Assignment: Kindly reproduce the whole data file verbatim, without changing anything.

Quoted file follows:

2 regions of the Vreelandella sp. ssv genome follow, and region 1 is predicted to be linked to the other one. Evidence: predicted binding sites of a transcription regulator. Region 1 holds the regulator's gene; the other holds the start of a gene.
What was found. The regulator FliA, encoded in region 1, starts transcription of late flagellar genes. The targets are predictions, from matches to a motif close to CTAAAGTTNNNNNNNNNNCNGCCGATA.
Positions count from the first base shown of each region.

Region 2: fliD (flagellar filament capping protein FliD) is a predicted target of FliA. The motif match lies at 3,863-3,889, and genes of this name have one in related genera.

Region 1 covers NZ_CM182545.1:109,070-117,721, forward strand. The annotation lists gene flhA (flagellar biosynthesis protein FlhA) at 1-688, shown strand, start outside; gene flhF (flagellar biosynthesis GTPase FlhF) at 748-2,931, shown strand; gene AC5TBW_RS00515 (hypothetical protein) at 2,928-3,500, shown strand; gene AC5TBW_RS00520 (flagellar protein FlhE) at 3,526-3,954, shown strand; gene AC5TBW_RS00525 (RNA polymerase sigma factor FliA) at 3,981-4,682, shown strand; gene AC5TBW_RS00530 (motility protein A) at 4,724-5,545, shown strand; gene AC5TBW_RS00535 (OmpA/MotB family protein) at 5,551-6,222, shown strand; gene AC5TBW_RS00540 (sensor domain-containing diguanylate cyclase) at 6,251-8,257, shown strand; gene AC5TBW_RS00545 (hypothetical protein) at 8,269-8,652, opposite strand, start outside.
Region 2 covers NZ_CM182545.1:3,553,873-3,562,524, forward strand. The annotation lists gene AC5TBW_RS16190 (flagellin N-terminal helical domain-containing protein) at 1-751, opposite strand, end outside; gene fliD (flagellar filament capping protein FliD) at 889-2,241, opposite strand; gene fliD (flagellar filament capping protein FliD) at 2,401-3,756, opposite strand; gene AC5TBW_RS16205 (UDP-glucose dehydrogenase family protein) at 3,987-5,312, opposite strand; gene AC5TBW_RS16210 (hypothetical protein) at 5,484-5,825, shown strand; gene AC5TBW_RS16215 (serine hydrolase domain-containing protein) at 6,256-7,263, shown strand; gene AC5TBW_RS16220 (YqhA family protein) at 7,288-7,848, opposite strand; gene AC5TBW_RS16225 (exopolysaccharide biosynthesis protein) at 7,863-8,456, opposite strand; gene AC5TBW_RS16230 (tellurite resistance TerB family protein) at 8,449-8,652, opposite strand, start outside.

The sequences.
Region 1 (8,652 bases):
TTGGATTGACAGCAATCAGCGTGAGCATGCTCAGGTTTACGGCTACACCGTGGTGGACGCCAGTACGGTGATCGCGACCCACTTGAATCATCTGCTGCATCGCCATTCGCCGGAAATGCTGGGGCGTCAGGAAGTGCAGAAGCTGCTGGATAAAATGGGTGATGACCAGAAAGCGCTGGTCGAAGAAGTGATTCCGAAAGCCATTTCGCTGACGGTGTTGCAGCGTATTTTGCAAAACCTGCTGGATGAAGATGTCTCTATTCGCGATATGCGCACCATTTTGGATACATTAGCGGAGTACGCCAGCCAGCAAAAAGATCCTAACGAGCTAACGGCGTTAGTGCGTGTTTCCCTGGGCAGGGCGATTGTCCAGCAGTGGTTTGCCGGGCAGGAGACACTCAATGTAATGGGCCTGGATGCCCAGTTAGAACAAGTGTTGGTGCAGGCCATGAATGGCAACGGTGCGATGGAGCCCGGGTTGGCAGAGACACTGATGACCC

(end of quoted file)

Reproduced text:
2 regions of the Vreelandella sp. ssv genome follow, and region 1 is predicted to be linked to the other one. Evidence: predicted binding sites of a transcription regulator. Region 1 holds the regulator's gene; the other holds the start of a gene.
What was found. The regulator FliA, encoded in region 1, starts transcription of late flagellar genes. The targets are predictions, from matches to a motif close to CTAAAGTTNNNNNNNNNNCNGCCGATA.
Positions count from the first base shown of each region.

Region 2: fliD (flagellar filament capping protein FliD) is a predicted target of FliA. The motif match lies at 3,863-3,889, and genes of this name have one in related genera.

Region 1 covers NZ_CM182545.1:109,070-117,721, forward strand. The annotation lists gene flhA (flagellar biosynthesis protein FlhA) at 1-688, shown strand, start outside; gene flhF (flagellar biosynthesis GTPase FlhF) at 748-2,931, shown strand; gene AC5TBW_RS00515 (hypothetical protein) at 2,928-3,500, shown strand; gene AC5TBW_RS00520 (flagellar protein FlhE) at 3,526-3,954, shown strand; gene AC5TBW_RS00525 (RNA polymerase sigma factor FliA) at 3,981-4,682, shown strand; gene AC5TBW_RS00530 (motility protein A) at 4,724-5,545, shown strand; gene AC5TBW_RS00535 (OmpA/MotB family protein) at 5,551-6,222, shown strand; gene AC5TBW_RS00540 (sensor domain-containing diguanylate cyclase) at 6,251-8,257, shown strand; gene AC5TBW_RS00545 (hypothetical protein) at 8,269-8,652, opposite strand, start outside.
Region 2 covers NZ_CM182545.1:3,553,873-3,562,524, forward strand. The annotation lists gene AC5TBW_RS16190 (flagellin N-terminal helical domain-containing protein) at 1-751, opposite strand, end outside; gene fliD (flagellar filament capping protein FliD) at 889-2,241, opposite strand; gene fliD (flagellar filament capping protein FliD) at 2,401-3,756, opposite strand; gene AC5TBW_RS16205 (UDP-glucose dehydrogenase family protein) at 3,987-5,312, opposite strand; gene AC5TBW_RS16210 (hypothetical protein) at 5,484-5,825, shown strand; gene AC5TBW_RS16215 (serine hydrolase domain-containing protein) at 6,256-7,263, shown strand; gene AC5TBW_RS16220 (YqhA family protein) at 7,288-7,848, opposite strand; gene AC5TBW_RS16225 (exopolysaccharide biosynthesis protein) at 7,863-8,456, opposite strand; gene AC5TBW_RS16230 (tellurite resistance TerB family protein) at 8,449-8,652, opposite strand, start outside.

The sequences.
Region 1 (8,652 bases):
TTGGATTGACAGCAATCAGCGTGAGCATGCTCAGGTTTACGGCTACACCGTGGTGGACGCCAGTACGGTGATCGCGACCCACTTGAATCATCTGCTGCATCGCCATTCGCCGGAAATGCTGGGGCGTCAGGAAGTGCAGAAGCTGCTGGATAAAATGGGTGATGACCAGAAAGCGCTGGTCGAAGAAGTGATTCCGAAAGCCATTTCGCTGACGGTGTTGCAGCGTATTTTGCAAAACCTGCTGGATGAAGATGTCTCTATTCGCGATATGCGCACCATTTTGGATACATTAGCGGAGTACGCCAGCCAGCAAAAAGATCCTAACGAGCTAACGGCGTTAGTGCGTGTTTCCCTGGGCAGGGCGATTGTCCAGCAGTGGTTTGCCGGGCAGGAGACACTCAATGTAATGGGCCTGGATGCCCAGTTAGAACAAGTGTTGGTGCAGGCCATGAATGGCAACGGTGCGATGGAGCCCGGGTTGGCAGAGACACTGATGACCC